And bumped into someone with such a force that both staggered and barely stayed upright.

T'Lar looked up, mortification colouring her cheeks a bright green and almost winced, flushing even more. Great. Just great. It wasn't only a family member who was witness to her transgressions, oh no.

"My most humble apologies, kevet-dutar," she stammered.

Ambassador Sarek looked down on the girl, one eyebrow arching up in his otherwise very calm face. "You are the daughter of Stenn and T'Sal?"

T'Lar bowed, worry and embarrassment keeping her silent.

"Do you have a name, then, daughter of T'Sal?" Was it her imagination, or was Sarek indeed amused?

But she didn't have a chance to reply. Two men had entered the corridor from the main offices, and although T'Lar kept her head bowed, mostly out of shame, she knew who the men were. The day couldn't get any worse.

"T'Lar." Sutok's voice cut the thin air like a lirpa. "Why are you not in the assigned room?" She couldn't see her father's face, but Stenn's stiff posture made her cringe inwardly. Great, now she had shamed both her father and her great-uncle.

"The child is no V'Shar operative, Sutok," somebody said calmly, and it took her a second full of amazement to realise it had been Sarek. "Her transgression was minor."

Sutok and Sarek must be close friends, T'Lar pondered, still looking down at the stone floor. No stranger would ever interrupt family affairs.

"T'Lar, attend." That was her father's cold voice. Automatically she stepped closer, spine straightening, staring at something above Stenn's left ear. This sounded like trouble.

"Explain your actions, ko-kan." Serious trouble, if her father was calling her 'girl'.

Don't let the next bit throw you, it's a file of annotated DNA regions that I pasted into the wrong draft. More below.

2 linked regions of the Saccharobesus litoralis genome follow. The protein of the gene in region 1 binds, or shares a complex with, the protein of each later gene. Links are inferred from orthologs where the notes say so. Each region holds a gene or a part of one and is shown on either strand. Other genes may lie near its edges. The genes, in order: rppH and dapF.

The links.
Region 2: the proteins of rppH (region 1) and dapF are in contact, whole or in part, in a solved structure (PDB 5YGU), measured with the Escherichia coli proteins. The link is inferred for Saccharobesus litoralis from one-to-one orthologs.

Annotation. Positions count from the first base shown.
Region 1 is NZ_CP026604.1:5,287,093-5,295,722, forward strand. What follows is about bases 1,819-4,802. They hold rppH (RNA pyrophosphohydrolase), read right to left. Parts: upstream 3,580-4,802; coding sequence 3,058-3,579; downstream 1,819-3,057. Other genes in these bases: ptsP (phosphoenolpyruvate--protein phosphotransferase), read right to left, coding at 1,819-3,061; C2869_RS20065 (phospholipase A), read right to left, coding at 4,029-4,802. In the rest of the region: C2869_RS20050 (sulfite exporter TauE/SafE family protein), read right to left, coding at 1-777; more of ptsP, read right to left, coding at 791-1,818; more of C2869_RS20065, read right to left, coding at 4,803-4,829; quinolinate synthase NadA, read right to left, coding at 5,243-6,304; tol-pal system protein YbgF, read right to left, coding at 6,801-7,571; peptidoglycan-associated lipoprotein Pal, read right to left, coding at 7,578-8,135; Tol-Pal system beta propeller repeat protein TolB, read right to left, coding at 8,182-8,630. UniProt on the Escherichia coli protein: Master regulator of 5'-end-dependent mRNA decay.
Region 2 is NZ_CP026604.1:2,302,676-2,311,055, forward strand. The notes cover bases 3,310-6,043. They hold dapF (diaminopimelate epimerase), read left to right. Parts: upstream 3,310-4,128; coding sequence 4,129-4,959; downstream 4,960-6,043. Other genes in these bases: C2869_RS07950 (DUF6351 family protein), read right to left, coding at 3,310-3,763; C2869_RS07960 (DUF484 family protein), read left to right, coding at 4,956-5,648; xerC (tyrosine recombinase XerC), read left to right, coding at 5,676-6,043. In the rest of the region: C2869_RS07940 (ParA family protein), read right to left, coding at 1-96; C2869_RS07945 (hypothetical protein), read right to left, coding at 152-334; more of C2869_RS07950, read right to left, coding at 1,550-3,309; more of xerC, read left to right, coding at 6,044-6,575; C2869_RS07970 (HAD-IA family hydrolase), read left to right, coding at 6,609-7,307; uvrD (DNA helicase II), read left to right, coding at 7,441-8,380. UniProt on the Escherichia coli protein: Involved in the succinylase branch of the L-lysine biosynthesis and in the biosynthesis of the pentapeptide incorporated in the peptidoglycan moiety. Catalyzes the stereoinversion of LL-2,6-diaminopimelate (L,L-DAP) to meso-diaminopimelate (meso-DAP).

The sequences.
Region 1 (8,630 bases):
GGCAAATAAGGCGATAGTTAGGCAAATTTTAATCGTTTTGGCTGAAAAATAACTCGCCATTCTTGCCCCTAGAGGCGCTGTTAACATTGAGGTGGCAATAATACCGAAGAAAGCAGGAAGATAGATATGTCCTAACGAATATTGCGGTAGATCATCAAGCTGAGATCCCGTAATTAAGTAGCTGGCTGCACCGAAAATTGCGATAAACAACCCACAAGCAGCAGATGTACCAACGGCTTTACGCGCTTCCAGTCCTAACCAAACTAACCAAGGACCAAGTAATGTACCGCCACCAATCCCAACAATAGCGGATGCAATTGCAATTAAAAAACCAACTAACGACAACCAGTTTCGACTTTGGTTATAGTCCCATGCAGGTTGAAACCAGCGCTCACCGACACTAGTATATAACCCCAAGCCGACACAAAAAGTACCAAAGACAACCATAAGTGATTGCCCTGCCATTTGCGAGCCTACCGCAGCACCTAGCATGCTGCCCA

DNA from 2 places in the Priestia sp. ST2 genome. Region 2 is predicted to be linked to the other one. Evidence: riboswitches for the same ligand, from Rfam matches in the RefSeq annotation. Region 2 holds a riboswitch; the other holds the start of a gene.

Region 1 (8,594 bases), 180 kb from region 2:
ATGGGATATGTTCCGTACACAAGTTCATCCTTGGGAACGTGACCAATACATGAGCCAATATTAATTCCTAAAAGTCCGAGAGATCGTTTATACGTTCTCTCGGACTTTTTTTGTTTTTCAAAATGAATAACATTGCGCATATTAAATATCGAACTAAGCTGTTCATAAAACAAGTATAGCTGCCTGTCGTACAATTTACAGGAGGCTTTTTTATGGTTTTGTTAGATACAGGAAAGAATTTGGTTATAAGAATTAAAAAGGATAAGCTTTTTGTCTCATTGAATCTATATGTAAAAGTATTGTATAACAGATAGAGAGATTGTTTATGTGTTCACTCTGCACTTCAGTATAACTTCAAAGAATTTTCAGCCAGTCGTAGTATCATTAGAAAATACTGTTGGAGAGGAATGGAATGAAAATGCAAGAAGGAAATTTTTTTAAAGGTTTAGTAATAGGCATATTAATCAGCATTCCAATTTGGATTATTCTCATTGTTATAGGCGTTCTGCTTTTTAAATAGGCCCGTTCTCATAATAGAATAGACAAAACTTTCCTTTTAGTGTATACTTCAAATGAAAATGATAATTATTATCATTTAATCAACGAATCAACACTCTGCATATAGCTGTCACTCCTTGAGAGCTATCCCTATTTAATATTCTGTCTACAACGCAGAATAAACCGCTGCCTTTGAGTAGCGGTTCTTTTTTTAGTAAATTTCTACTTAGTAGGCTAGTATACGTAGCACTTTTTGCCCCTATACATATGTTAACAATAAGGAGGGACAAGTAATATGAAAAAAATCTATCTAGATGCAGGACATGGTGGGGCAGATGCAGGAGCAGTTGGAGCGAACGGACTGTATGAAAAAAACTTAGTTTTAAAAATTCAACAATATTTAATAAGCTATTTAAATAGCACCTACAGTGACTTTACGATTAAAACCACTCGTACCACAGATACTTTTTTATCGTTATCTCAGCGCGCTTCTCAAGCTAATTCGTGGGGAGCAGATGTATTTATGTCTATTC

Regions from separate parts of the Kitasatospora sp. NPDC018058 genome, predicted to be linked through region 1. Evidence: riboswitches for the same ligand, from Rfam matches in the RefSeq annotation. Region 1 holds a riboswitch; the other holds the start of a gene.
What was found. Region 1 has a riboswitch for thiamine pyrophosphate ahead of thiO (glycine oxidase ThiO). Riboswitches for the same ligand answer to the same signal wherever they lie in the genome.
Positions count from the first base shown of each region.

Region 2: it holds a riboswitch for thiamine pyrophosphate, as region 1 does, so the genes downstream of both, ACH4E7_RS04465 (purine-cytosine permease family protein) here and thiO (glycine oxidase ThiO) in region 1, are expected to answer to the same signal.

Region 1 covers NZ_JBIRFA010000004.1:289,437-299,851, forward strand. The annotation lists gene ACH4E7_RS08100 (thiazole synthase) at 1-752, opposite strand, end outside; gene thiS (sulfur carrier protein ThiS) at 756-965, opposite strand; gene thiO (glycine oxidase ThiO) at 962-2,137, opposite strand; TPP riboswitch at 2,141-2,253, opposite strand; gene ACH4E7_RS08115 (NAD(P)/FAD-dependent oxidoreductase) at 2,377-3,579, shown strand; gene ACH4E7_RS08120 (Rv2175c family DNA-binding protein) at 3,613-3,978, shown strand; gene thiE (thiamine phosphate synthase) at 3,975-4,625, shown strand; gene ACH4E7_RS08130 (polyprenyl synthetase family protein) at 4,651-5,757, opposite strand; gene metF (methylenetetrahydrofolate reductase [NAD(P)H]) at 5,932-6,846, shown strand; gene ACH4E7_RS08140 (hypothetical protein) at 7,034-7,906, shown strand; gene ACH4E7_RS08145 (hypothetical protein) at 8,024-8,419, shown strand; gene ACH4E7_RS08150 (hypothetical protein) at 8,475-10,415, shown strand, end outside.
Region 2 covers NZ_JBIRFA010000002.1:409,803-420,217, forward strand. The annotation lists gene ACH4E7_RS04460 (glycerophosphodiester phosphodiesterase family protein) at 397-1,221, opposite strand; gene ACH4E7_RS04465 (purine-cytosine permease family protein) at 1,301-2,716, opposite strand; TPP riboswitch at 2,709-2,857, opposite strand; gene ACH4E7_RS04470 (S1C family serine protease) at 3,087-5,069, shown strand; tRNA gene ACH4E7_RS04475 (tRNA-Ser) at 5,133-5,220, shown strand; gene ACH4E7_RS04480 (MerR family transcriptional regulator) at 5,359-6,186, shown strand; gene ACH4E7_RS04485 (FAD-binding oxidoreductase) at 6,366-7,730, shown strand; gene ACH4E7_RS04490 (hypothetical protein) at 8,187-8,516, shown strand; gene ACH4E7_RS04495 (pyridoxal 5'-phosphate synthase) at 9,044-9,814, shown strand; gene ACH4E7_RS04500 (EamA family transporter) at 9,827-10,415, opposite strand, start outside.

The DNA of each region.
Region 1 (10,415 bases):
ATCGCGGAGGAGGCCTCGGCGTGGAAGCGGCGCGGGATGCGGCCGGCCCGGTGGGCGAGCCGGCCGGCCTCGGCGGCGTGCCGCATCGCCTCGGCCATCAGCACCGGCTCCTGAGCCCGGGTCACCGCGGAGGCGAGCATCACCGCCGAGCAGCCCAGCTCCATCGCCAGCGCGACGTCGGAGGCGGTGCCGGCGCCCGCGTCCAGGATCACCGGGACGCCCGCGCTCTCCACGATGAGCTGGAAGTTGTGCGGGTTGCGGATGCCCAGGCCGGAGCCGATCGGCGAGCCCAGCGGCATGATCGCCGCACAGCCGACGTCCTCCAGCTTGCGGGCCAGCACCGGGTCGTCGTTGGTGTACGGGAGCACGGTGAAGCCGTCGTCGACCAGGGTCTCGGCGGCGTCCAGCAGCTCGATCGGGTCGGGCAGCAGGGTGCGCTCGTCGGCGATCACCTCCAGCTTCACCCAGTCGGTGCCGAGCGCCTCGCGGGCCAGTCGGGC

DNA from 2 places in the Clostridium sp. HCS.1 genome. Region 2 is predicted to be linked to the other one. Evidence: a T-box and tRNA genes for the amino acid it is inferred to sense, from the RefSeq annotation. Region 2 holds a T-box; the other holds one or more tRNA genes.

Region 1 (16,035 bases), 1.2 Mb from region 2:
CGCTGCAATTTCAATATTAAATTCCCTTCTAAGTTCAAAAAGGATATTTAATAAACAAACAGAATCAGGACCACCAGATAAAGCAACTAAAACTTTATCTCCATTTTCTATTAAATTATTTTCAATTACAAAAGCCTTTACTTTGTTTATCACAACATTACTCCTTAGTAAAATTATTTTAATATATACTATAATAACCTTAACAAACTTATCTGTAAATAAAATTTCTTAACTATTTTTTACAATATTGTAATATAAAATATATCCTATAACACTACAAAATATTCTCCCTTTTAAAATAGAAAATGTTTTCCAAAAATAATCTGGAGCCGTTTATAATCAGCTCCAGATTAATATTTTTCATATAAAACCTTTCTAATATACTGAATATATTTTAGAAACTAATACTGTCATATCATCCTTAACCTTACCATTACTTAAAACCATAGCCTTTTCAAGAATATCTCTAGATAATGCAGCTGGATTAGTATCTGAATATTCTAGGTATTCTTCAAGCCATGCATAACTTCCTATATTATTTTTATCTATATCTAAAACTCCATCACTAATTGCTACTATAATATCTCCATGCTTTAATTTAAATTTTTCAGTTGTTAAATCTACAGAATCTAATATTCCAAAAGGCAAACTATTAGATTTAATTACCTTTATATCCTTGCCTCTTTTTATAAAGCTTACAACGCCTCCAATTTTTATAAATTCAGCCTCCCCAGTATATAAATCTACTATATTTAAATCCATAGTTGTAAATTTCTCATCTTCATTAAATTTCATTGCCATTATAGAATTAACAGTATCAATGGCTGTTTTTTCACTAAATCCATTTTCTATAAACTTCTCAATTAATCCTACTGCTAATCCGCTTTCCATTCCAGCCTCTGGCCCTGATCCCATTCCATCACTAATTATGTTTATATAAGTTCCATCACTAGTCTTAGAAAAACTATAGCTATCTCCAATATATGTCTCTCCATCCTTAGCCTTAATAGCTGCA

"I was working on a writing assignment on legacies and heritage, Osu." Sir, not father. Paying back in kind. "It seemed logical to consult our family history for a personal perspective. I was on the way back to the office after having studied the holograms of my ancestors and family members."

It felt like all three adults had relaxed upon hearing that she had indeed not committed a major transgression, if any. Sutok's voice was first to break the silence.

"The aru-yem will start in forty-three point seven minutes. You will have completed your assignment by that time. Be in the formal shi'yem in forty minutes."

"Ha, Osu." If given an order the safest way to reply was 'yes, sir', T'Lar knew from long experience. Not that she was looking forward to a stiff dinner in the formal dining room, but there was no way her face, posture, or actions would show that.

Stenn sidestepped her, and she heard his and Sutok's steps disappear around a corner. But that meant that Sarek was still standing there. Before she could decide what to do about the venerable guest, he spoke.

"T'Lar, then. Named after Sutok's sister, I presume?"

She turned to face him, still faintly embarrassed. "Yes, kevet-dutar."

"There is no need to address me by my title, kan." There is no need to call me child, either, she thought. "How old are you, T'Lar?"

The personal question startled her, but she recovered quickly. "Sixteen standard years, Osu."

"You are finishing secondary school this year, I presume?"

"Ha, Osu."

"Any decisions as to your further education?"

She paused, considering. "Rai, Osu."

"I see." It certainly looked like a smile in Sarek's eyes. T'Lar wondered briefly whether she was the reason for the ambassador's amusement.

"Which of T'Vehnu's writings is your favourite?"

What was this, an exam? "I think the poetry in 'Stimal heh T'Vri' has the most interesting imagery, Osu."

There was no answer but that barely perceptible smile. Then, "Thank you, T'Lar. Please don't let me distract you from your studies."

She bowed quickly and walked to the door of the designated office, still wondering what that all had been about.